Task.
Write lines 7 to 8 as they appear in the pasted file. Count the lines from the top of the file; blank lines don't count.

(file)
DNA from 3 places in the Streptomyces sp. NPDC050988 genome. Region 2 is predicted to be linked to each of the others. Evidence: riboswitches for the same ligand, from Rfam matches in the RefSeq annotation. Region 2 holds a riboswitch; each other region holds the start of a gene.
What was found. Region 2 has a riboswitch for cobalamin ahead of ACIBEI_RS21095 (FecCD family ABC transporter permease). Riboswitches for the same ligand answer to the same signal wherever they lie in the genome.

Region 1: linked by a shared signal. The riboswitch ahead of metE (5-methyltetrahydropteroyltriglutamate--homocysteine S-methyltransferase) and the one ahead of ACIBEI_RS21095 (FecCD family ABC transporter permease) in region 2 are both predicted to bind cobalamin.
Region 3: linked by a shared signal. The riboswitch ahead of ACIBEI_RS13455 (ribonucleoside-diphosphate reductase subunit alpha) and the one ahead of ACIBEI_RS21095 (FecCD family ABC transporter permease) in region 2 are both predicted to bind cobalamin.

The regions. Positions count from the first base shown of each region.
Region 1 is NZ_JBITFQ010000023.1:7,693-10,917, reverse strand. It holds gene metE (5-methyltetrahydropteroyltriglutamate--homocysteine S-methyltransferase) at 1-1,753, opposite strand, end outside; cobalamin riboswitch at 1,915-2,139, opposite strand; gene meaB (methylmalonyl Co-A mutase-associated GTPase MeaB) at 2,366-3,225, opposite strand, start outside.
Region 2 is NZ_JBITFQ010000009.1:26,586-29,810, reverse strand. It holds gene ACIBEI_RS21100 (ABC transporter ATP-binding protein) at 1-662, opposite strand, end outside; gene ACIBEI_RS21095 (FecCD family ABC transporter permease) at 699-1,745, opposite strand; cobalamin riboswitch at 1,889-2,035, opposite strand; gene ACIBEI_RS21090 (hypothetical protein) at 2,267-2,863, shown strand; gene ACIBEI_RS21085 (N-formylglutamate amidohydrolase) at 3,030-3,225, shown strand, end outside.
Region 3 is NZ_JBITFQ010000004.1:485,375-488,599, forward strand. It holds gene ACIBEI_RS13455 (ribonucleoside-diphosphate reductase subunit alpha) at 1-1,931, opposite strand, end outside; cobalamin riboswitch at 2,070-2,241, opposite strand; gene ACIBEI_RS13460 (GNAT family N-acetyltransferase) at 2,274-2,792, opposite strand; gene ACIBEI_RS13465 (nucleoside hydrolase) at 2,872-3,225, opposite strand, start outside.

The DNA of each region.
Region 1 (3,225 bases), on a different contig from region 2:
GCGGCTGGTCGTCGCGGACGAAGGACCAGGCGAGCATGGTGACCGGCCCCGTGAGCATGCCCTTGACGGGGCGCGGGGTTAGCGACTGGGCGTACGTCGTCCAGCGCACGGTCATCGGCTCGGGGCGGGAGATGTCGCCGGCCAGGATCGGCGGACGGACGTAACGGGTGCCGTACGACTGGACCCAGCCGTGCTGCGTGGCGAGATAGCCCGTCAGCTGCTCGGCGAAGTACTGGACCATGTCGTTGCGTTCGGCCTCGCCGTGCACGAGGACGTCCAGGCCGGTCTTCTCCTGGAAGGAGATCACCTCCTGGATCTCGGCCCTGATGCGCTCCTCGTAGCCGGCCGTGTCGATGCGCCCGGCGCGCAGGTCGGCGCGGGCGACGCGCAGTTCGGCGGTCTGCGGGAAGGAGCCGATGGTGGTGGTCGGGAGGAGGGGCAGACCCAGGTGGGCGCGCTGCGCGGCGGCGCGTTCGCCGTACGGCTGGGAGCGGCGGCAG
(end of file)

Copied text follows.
Region 2 is NZ_JBITFQ010000009.1:26,586-29,810, reverse strand. It holds gene ACIBEI_RS21100 (ABC transporter ATP-binding protein) at 1-662, opposite strand, end outside; gene ACIBEI_RS21095 (FecCD family ABC transporter permease) at 699-1,745, opposite strand; cobalamin riboswitch at 1,889-2,035, opposite strand; gene ACIBEI_RS21090 (hypothetical protein) at 2,267-2,863, shown strand; gene ACIBEI_RS21085 (N-formylglutamate amidohydrolase) at 3,030-3,225, shown strand, end outside.
Region 3 is NZ_JBITFQ010000004.1:485,375-488,599, forward strand. It holds gene ACIBEI_RS13455 (ribonucleoside-diphosphate reductase subunit alpha) at 1-1,931, opposite strand, end outside; cobalamin riboswitch at 2,070-2,241, opposite strand; gene ACIBEI_RS13460 (GNAT family N-acetyltransferase) at 2,274-2,792, opposite strand; gene ACIBEI_RS13465 (nucleoside hydrolase) at 2,872-3,225, opposite strand, start outside.